On the 21st, Forbes, the world’s leading economics and finance magazine, published an article that said the “big layoff”, as the phenomenon has also been called, “is a workers’ revolution”, “an uprising against bosses bad and companies deaf to their employees, who refuse to pay well and take advantage of them.”

Kit Stoll’s 6-year career in the US trade and service industry is a testament to that. According to Stoll told BBC News Brasil, supermarket customers even threw products over their body and face, without their superiors intervening.

And when the pandemic broke out, no one even announced that their job at a college cafeteria would be replaced by an electronic totem pole of goods. “I arrived for work and found that I had a machine in my place”, he says.

“I feel like a key thing in this anti-labour movement is that while the forum logo is someone lying down, it’s not about wanting to be lazy. It’s about showing your own worth and knowing your own worth. it’s $12 (BRL 66) or $7.50 (BRL 41) an hour, depending on where you live. You’re worth a lot more and I’m hoping we can change a few things. And I think corporations should be afraid of us,” says Stoll.

She says she made a simple calculation: she multiplied the number of hours by the minimum wage offered in each of the 50 American states and compared the earnings with the costs of rent, food, transportation, health and education.

“It concludes that it is impossible to live on a minimum wage in this country, even a simple life, no matter where you are,” she said.

An MIT poll earlier this year reached the same conclusion, even with the proposed increase in the minimum wage by Democrats of $15 (R$83) an hour.

Work laws

According to Alexander Colvin, specialist in labor laws and conflicts at Cornell University, the United States is going through a key moment that could change the characteristics of local capitalism, known for its labor market with practically no regulation.

“The analogy I see is between now and the post-World War II economy. There was this strong post-war (economic) recovery and it was a period of great conflict, lots of strikes that were really being driven by the demand for the benefits of victory. There was the idea that workers had contributed both in factories and on the battlefield to victory. Now that the war was over, the thought was, ‘OK, we sacrificed during the war. Now it’s time to see the benefits of that.’ . The pandemic and post-pandemic economy has some similarities to that, we’re seeing this recovery from a period of sacrifice. People’s expectations change and they feel they deserve more,” Colvin analyzes.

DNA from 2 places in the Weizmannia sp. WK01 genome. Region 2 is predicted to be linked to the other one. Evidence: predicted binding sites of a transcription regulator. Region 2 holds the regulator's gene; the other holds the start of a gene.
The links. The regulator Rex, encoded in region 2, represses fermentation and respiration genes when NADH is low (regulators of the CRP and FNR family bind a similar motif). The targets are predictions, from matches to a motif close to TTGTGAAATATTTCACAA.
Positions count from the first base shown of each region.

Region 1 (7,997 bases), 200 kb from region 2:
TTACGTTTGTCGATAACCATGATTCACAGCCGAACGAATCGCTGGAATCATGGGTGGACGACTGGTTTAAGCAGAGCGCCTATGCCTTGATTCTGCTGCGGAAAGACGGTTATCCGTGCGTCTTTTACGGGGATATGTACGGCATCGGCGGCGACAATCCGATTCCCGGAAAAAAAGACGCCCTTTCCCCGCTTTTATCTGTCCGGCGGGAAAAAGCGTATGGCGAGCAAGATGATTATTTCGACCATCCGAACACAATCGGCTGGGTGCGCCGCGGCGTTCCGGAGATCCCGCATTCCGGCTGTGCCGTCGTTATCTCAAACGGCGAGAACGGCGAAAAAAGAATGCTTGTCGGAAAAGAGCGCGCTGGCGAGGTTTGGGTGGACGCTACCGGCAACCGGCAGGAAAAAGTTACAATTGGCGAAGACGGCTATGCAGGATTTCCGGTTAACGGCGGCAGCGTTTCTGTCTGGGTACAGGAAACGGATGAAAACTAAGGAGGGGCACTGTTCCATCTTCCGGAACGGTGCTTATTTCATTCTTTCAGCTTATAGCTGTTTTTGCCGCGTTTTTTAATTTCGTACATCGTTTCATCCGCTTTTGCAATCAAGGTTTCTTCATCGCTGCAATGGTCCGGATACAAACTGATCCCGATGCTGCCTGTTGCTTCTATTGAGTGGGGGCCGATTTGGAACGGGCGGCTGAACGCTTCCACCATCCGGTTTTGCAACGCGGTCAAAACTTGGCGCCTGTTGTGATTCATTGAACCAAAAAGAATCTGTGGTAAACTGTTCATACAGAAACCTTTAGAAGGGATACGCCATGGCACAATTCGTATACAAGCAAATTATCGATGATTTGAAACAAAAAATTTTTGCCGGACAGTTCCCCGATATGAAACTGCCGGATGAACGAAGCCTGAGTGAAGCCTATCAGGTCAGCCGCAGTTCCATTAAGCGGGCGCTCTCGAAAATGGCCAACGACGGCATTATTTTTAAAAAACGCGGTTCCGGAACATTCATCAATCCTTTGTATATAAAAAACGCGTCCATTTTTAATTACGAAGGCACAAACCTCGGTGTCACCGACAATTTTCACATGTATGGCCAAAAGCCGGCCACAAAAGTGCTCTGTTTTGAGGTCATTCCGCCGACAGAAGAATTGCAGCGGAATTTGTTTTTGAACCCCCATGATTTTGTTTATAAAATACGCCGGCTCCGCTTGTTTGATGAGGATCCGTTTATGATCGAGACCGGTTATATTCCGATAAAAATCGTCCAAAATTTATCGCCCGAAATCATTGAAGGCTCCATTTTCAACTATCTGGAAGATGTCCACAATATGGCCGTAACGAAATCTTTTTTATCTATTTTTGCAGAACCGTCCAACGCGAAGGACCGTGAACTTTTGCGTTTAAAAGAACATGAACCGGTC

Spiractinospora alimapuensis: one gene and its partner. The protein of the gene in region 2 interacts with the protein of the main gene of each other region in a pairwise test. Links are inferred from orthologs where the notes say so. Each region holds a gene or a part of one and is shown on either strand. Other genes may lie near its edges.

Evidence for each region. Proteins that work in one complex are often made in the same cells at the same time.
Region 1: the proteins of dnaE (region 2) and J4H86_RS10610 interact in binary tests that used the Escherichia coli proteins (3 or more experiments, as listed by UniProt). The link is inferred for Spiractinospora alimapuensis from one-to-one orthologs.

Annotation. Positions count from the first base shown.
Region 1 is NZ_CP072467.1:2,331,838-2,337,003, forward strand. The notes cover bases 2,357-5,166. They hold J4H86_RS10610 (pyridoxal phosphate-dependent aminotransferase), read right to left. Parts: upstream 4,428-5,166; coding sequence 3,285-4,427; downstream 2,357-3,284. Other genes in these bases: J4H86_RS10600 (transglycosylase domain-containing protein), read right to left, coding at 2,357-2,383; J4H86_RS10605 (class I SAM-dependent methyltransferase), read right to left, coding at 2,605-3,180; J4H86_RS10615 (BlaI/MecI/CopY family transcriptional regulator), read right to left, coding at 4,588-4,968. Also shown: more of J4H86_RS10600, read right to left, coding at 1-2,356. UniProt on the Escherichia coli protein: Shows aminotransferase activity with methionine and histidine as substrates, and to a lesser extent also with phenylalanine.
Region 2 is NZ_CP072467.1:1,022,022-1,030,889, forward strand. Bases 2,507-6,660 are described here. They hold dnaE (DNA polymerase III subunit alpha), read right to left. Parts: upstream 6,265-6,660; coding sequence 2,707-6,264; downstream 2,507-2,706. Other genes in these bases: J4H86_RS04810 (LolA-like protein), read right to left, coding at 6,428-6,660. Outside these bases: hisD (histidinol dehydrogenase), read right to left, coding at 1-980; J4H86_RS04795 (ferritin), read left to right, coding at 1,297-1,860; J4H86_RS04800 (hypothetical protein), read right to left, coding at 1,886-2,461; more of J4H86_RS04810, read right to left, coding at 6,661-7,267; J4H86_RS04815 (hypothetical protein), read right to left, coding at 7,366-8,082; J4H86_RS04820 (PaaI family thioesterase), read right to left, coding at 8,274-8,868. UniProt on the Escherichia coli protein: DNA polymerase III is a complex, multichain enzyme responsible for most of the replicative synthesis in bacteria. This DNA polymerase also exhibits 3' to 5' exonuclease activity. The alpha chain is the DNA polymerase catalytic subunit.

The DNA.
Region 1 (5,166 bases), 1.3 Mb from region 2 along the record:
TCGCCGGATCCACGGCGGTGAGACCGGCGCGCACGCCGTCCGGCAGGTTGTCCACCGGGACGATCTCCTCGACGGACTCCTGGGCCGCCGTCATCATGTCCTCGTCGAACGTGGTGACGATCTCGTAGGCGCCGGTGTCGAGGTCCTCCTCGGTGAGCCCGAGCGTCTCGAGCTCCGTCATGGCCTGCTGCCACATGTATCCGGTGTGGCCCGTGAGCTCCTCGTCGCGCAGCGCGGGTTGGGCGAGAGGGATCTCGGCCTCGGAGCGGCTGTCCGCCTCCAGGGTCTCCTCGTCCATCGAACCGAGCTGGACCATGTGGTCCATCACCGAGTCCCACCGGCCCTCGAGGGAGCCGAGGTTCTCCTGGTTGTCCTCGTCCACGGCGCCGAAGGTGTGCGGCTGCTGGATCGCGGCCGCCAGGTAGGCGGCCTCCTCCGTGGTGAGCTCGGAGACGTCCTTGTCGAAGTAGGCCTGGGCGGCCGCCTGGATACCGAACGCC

He cites that not only has the anti-labour movement been putting pressure on the bosses, but that the US is experiencing an all-time high in the number of strikes.

More than 10,000 workers at farm equipment maker John Deere went on strike in early October for the first time in 35 years. Another 1,400 employees at Kellogg’s cereal factories left their posts in the same period.

And popular approval of unions (68%) is the highest since 1965, according to a poll by the Gallup Institute released in September 2021.

For Colvin, what the Goldman Sachs report points to as potentially negative for the economy could prove to be an important social gain.

“There is potential for a real shift in the direction of recognizing more rights for employees at work. The US stands out as the rich country that doesn’t offer really basic protections like paid sick leave, basic vacation rights, not getting fired unfairly and arbitrarily without prior notice. The country has a totally deregulated labor market. This is starting to change. And I think this change could accelerate,” says the expert.